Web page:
How to Reduce Food Waste in a Bar
Waste in your bar costs money, plain and simple. Waste occurs in many places: perishable food, utilities, labor, and so on. Spend some time analyzing your operation. Identify areas where waste occurs.
Kitchen waste is the number-one area to check. Almost everything can be saved in the kitchen (assuming it’s not spoiled). Have a great stockpot for vegetables, bones, and the like (talk to your chef), and you’ll have a great (and inexpensive) base for all your sauces.
Talk about waste with all the kitchen help. Most people don’t intend to waste and won’t once they know they are throwing away money. Ultimately, if they do waste money, you’ll have to close the bar, and they’ll have to find a new job. It’s a team thing!
Let everyone know you’re watching for waste and abuse of food, liquor, linen, and paper products. You can stop the waste and abuse of these items by your employees, but stopping the customers — well, that’s another story.
The easiest way to reduce waste is to be organized and vigilant. It starts from the top down. When you’re visible, your employees are less likely to leave the water running, steal something, or forget FIFO (first in, first out or using the oldest products first). Train your staff to be your eyes for waste. Financially motivating your employees based on controlling expenses benefits you immediately and forever.
Here are a few key areas to be vigilant about:
Watch your utility bills. Close the cooler doors and turn off the inside lights when no one’s working in them. (Are you air conditioning the neighborhood?) Don’t open windows when you’ve got the AC cranked and it’s 95 degrees out. Turn off unused burners on your ranges on a slow night. Turn off lights in vacant storerooms.
Stay on top of your office supplies. Sticky notes, pens, paper, and menus add up. Office supplies are the most stolen items in any business. They’re small, aren’t usually tracked, and everyone can use them. Plus, many people don’t feel like it’s really stealing if an item or two just happens to make it home with them in their purse or pocket.
Keep them locked up in the office on a strictly need-to-use basis.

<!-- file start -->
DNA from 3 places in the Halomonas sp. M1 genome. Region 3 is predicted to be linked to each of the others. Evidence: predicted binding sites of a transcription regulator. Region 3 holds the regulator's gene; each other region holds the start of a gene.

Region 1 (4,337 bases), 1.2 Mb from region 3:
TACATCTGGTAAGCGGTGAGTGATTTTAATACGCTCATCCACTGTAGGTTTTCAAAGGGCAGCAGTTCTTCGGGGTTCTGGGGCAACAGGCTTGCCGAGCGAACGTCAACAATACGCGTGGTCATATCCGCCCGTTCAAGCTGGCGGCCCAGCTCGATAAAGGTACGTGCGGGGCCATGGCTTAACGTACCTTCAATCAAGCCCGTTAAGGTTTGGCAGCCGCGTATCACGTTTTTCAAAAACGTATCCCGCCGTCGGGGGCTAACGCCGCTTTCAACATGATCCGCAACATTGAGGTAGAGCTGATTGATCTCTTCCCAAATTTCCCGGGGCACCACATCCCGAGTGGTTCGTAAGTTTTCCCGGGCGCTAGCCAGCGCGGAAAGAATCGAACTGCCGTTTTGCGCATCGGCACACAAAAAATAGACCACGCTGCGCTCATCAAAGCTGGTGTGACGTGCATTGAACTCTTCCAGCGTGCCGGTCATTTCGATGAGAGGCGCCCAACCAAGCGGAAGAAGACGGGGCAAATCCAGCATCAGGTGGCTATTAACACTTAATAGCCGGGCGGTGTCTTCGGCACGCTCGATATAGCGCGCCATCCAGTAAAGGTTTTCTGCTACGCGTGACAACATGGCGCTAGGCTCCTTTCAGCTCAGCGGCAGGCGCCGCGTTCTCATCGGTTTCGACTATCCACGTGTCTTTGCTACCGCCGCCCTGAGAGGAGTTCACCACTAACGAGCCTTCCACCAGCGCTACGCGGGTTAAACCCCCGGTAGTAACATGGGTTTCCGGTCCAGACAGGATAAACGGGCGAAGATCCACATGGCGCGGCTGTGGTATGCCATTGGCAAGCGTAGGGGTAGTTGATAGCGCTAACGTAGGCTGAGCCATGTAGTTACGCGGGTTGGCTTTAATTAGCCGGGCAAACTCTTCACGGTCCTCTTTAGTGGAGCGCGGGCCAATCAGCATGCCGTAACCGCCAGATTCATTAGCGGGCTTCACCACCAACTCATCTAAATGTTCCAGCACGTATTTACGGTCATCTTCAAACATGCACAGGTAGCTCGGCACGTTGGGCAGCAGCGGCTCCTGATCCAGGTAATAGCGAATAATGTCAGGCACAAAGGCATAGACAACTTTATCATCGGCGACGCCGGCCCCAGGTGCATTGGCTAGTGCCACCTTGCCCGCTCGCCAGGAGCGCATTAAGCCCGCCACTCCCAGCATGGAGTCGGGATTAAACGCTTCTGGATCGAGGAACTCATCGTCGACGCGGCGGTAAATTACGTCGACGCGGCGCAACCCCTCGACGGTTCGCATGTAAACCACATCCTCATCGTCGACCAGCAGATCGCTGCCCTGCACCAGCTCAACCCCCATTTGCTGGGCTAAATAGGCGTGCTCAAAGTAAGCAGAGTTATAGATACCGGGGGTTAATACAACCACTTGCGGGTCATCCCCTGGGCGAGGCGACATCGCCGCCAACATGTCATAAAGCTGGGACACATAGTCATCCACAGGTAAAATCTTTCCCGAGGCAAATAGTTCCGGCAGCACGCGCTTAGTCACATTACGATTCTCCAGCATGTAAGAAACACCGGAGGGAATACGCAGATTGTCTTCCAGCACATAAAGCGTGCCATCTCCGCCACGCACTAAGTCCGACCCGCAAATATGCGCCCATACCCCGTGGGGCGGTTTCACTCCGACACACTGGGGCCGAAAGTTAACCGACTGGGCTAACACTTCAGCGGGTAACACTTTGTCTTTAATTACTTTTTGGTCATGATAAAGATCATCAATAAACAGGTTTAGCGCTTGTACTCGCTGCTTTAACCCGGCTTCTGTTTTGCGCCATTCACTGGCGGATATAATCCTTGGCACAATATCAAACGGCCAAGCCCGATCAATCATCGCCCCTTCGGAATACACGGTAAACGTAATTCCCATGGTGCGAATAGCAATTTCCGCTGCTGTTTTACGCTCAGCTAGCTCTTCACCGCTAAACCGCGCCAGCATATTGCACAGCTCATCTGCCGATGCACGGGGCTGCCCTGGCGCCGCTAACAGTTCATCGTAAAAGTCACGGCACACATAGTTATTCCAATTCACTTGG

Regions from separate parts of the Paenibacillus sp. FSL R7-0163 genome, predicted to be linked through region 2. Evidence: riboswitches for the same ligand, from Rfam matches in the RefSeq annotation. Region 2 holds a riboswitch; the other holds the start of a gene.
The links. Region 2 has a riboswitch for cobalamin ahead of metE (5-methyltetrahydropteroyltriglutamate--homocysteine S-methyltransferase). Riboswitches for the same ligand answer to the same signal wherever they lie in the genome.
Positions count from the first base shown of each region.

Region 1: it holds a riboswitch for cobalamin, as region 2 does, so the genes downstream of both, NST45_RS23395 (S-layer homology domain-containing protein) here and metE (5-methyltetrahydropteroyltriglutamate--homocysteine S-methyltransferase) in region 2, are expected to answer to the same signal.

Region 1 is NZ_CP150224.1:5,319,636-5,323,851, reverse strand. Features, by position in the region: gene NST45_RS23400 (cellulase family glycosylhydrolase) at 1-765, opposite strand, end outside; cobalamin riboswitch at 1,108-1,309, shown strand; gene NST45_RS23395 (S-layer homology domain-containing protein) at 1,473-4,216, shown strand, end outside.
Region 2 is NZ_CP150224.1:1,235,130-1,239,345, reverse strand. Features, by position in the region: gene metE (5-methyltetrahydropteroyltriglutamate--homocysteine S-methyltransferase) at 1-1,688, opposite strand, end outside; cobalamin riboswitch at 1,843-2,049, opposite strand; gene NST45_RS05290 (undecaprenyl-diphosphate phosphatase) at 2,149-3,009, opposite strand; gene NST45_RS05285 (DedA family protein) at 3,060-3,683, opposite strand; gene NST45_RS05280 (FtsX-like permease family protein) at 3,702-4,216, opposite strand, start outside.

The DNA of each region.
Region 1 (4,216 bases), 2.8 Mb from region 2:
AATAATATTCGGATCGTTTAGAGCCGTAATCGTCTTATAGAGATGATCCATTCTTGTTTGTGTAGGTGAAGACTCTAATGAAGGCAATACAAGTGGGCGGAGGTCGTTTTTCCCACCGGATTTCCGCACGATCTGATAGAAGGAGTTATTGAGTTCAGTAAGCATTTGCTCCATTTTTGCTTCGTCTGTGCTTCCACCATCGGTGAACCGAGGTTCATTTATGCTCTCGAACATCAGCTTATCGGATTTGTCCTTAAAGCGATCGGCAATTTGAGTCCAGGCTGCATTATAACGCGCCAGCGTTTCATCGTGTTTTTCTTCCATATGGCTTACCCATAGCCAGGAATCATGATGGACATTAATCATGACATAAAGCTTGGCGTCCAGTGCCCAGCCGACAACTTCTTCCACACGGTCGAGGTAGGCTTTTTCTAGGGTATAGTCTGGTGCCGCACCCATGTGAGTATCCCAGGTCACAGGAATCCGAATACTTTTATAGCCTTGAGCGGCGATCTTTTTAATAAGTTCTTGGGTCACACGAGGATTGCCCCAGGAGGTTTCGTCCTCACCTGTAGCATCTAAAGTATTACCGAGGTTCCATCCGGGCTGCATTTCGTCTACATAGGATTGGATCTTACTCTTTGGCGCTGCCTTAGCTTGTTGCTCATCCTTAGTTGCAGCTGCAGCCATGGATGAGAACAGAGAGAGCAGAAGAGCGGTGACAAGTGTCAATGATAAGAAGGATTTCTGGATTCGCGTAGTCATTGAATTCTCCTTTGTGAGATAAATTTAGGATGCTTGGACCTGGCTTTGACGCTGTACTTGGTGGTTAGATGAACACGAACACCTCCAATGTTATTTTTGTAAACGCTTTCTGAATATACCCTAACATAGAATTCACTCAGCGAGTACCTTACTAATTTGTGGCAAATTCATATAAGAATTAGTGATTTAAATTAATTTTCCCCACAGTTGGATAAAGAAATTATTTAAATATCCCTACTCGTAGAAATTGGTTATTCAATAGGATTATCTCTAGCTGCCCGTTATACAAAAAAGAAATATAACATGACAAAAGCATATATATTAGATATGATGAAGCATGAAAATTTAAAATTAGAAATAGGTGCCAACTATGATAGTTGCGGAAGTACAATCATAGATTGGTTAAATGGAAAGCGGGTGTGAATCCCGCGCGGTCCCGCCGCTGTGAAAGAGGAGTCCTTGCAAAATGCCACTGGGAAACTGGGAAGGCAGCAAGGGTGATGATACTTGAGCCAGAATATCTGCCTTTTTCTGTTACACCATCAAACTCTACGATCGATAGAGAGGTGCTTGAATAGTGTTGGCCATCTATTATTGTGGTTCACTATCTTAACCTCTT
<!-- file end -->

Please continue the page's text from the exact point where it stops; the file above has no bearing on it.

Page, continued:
Ration your linens. Although you want a clean bar, employees can clean more than a single bar top with a single towel. Remember, every towel has to go out to the cleaners after it’s dirty, and that’s another expense. Even if you wash the linens yourself, it’s more work (and water and detergent and wear and tear) than you need.
Consider rationing your towels. Give each bartender and cook one towel to last them the whole day. Also, clean up floor spills with dirty linens, not clean linens. It may seem gross at first, but it’s much more efficient to clean up half a gallon of ice water with dirty linen, and then sanitize the floor with a mop, than to do the same exercise with fresh-from-the-package linen.
Watch portion and pour sizes. Though unintentional, giving away an extra half shot in each drink adds up quickly, ultimately subtracting from your bottom line. Dishing up an extra 2 ounces of fries with each 1-ounce order is like giving away two free orders. Standardized portions and pour sizes give you a way to monitor use and reduce waste.
Food products have a much shorter shelf life than liquor, especially those that fall into the perishable category, such as fresh fruits and vegetables, dairy products, and meats. Canned foods and frozen foods tend to be more forgiving of time.
Spoilage in a food-service establishment, like a bar, takes on a whole different perspective when you consider the volume. If you’ve ever been grumpy about tossing out a rotten head of lettuce at home, think about tossing out an entire case in a bar. Ouch!
The good news is that spoilage can be prevented. Begin with an attitude that spoilage is unacceptable. Keep your staff working on the first in, first out (FIFO) rule. Train them from Day 1 that they need to use the oldest products first.
Notice it didn’t say spoiled products. No one is advocating that you serve your patrons rotten food. But you don’t want a carton of sour cream to continue to get buried behind newer ones and then expire in the cooler before you can use it.
If you’re ordering in the proper quantities, your staff shouldn’t have too much extra product to manage.
Believe it or not, beer and wine are perishable. If these products aren’t stored at a consistent, proper temperature, the perishing process speeds up. If you buy ten cases of wine and your storage room temperature is fluctuating, you had better be going through your stock quickly, or the wine’s quality will be affected.
Rotate your stock, especially the beer on the back bar. Make sure you put the old beer in front, and slide the new beer to the back.